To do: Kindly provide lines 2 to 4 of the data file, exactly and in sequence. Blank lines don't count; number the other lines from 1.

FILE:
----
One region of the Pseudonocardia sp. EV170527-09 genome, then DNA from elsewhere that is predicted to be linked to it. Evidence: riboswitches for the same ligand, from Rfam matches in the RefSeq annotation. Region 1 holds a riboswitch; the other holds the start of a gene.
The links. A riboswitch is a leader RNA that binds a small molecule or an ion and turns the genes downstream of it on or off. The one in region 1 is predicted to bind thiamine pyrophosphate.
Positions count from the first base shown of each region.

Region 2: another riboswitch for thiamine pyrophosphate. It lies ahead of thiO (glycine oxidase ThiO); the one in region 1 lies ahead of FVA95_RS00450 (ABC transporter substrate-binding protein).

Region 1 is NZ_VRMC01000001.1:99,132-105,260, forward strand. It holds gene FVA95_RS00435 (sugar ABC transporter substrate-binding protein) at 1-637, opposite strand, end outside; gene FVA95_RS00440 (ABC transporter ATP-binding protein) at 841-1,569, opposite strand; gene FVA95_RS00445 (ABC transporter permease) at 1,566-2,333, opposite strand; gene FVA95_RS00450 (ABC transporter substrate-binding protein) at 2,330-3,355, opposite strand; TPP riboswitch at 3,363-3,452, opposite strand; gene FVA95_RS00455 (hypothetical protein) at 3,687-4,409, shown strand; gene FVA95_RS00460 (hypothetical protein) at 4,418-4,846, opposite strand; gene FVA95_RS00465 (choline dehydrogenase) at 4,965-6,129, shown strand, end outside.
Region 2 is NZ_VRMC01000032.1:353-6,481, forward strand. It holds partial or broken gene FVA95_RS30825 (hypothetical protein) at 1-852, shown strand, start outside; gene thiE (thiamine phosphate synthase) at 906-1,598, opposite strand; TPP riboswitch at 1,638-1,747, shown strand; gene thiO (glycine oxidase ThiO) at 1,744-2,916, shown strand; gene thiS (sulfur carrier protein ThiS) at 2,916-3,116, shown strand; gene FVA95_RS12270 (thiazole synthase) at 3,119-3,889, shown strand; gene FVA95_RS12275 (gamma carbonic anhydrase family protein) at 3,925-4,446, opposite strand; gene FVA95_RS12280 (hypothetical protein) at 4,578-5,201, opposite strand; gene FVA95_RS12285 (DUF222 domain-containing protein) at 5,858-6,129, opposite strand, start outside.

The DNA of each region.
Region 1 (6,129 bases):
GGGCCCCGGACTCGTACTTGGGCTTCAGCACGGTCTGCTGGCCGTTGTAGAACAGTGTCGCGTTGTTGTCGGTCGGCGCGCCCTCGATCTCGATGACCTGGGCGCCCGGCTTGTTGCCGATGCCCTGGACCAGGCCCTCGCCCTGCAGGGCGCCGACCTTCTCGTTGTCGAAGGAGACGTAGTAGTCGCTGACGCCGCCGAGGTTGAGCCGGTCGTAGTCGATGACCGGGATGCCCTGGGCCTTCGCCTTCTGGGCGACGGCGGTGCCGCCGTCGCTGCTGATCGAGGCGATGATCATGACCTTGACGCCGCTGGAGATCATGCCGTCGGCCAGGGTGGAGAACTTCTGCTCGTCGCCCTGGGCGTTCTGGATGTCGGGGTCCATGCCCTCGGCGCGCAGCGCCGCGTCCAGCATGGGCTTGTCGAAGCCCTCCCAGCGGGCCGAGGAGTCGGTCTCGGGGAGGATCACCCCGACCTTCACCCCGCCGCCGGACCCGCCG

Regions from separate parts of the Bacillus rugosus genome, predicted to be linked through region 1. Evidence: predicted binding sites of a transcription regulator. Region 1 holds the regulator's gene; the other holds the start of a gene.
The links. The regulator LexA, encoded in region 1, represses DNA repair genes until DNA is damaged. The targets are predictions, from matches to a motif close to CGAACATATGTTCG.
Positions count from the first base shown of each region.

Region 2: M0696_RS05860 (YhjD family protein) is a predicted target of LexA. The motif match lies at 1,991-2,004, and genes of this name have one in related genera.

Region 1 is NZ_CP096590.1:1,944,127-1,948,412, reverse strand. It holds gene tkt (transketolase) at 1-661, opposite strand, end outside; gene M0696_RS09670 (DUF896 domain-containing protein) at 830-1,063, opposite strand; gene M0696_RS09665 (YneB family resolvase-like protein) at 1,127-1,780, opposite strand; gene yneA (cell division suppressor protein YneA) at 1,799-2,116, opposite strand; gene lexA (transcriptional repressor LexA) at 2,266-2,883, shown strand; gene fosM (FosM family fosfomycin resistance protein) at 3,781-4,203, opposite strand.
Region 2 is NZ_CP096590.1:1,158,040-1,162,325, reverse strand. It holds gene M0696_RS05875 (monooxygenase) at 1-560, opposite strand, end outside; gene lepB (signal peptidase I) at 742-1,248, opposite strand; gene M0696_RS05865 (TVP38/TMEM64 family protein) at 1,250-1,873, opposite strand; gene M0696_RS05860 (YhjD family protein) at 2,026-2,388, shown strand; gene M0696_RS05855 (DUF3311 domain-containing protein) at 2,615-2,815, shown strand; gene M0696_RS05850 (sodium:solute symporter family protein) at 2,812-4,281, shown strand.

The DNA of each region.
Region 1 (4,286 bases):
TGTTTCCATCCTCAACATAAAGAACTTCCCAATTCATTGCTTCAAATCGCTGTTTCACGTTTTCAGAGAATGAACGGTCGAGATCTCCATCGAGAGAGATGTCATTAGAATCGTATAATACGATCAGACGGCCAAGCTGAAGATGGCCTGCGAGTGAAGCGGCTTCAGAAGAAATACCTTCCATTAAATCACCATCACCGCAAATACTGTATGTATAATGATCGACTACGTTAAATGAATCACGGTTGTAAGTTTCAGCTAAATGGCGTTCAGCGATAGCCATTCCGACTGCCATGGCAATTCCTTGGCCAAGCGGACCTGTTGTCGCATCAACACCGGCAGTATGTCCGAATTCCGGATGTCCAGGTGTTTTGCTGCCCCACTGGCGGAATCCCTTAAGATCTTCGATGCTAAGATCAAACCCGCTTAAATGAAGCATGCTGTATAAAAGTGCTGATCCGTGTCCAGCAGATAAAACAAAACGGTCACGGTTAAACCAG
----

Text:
The links. A riboswitch is a leader RNA that binds a small molecule or an ion and turns the genes downstream of it on or off. The one in region 1 is predicted to bind thiamine pyrophosphate.
Positions count from the first base shown of each region.

Region 2: another riboswitch for thiamine pyrophosphate. It lies ahead of thiO (glycine oxidase ThiO); the one in region 1 lies ahead of FVA95_RS00450 (ABC transporter substrate-binding protein).